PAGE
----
Your doctor will examine your abdomen and back-passage (to see if there is a tumour inside the rectum). This initial examination is often normal. To investigate further, you may be sent to see a specialist for various tests, most commonly a colonoscopy or flexible sigmoidoscopy, which involve a flexible camera being inserted into your bottom to take a closer look at the bowel. A biopsy may be taken. CT colonoscopy, which uses X-rays to form a detailed picture of the bowel, may also be used.
What if a polyp is found?
If polyps are found at colonoscopy, they can be removed there and then. Most don’t contain cancer cells but some have the potential to turn cancerous; others may contain cancer cells that have not spread, so removing these polyps removes the cancer risk.
If a polyp contains cancer cells that show signs of having spread, further tests and treatment are required.
What’s the reality for those with bowel cancer?
If a diagnosis of bowel cancer is confirmed, further investigations, such as MRI scans, are done to see if the cancer has spread. This process of assessment is called ‘staging’ or ‘grading’ the cancer. Without getting into too much jargon, one frequently used system is the Duke’s Classification:
•Duke A: the cancer is confined to the inner lining of the bowel or rectum
•Duke B: the cancer has extended into the muscle layer of the bowel or rectum
•Duke C: the cancer has spread to one nearby lymph node
•Duke D: the cancer has spread to other organs, (usually liver, lungs or brain – these secondary tumors are called metastases)
Staging bowel cancer enables specialists to give personalized advice on treatment options and expected outcomes, taking into account an individual’s general health. Options may include surgery, chemotherapy and radiotherapy, but I’ll leave the nitty-gritty of specific treatments and their prognoses to the experts.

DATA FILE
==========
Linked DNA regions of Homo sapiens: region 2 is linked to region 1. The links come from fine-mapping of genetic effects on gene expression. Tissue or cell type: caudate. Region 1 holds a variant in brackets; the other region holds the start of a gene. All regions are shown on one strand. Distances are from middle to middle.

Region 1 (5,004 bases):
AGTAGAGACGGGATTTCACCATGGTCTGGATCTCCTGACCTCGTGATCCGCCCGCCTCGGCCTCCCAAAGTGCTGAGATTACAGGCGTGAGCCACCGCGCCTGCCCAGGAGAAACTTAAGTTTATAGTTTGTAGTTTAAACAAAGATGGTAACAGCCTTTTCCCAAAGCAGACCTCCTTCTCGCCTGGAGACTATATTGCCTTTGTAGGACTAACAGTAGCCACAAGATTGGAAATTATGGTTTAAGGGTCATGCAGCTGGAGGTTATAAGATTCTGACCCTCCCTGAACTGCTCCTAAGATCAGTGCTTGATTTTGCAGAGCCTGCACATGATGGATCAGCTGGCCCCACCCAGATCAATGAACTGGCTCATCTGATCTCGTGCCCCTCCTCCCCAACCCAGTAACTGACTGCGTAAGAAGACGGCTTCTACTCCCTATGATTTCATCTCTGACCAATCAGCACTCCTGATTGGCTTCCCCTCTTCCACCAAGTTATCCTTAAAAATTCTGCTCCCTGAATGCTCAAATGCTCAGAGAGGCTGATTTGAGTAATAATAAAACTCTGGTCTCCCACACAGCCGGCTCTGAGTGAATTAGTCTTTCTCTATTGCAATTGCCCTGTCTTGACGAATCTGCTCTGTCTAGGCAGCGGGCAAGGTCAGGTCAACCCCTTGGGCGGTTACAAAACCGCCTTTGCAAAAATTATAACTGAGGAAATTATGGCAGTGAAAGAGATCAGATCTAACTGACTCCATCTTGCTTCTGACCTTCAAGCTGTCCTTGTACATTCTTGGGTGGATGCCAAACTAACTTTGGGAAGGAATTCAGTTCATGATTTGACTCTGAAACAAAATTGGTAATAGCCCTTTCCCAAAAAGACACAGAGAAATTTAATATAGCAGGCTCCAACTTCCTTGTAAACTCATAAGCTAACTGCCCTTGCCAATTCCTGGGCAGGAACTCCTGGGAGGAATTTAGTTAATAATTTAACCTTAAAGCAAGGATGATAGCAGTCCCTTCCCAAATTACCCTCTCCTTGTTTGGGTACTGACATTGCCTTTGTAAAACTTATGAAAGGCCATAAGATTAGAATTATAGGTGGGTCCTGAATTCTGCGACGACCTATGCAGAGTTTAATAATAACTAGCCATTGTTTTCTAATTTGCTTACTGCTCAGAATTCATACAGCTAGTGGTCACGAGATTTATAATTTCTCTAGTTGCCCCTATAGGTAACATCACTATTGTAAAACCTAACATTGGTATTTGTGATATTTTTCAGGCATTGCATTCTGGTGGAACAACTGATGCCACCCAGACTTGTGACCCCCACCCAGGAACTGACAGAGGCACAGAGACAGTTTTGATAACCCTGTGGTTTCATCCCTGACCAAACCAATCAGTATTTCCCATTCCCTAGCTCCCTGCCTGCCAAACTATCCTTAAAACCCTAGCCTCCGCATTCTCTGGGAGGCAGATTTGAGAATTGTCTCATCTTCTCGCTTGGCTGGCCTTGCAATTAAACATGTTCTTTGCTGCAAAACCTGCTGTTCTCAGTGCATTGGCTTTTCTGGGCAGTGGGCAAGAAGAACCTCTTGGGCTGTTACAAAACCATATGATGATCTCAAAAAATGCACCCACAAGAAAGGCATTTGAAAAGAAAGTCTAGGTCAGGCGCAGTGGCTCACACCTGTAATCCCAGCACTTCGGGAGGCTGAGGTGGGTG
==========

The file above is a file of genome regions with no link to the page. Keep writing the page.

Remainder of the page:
What’s the take home message?
According to the National Cancer Intelligence Network:
•People diagnosed with early bowel cancer (grade A) have more than a 9 in 10 chance of surviving the disease. Unfortunately, only 1 in 7 people are diagnosed at this stage, partly because colorectal cancer may cause no symptoms at first.
•If the diagnosis is made in the later stages of the disease, five year survival rates can be as low as 7%. That’s why screening is important: it could help to increase the number of early diagnoses and good outcomes.
What is being done to spot it sooner?
Screening programmes are in place to pick up early signs of disease in apparently healthy people.
•The test routinely offered to screen for bowel cancer in the UK is the Faecal Occult Blood Test (or FOB), which can detect traces of blood in stools. The test kit is posted out to patients and is easy to use.
•Flexible sigmoidoscopy is another means of screening but, at present, it’s mainly used to screen high-risk individuals.
What can we do about bowel cancer?
•If you think you have symptoms, consult your doctor.
•If and when you’re offered a FOB test kit, use it.
•If you have a friend or family member who is worried about symptoms, encourage them to see their GP
•If you know someone who has bowel cancer, be supportive and encourage them to get the right professional help and advice.
Josephine works as a doctor in urgent and primary care. She’s also a bit of a globetrotter, is working on her first novel, and loves the colour purple.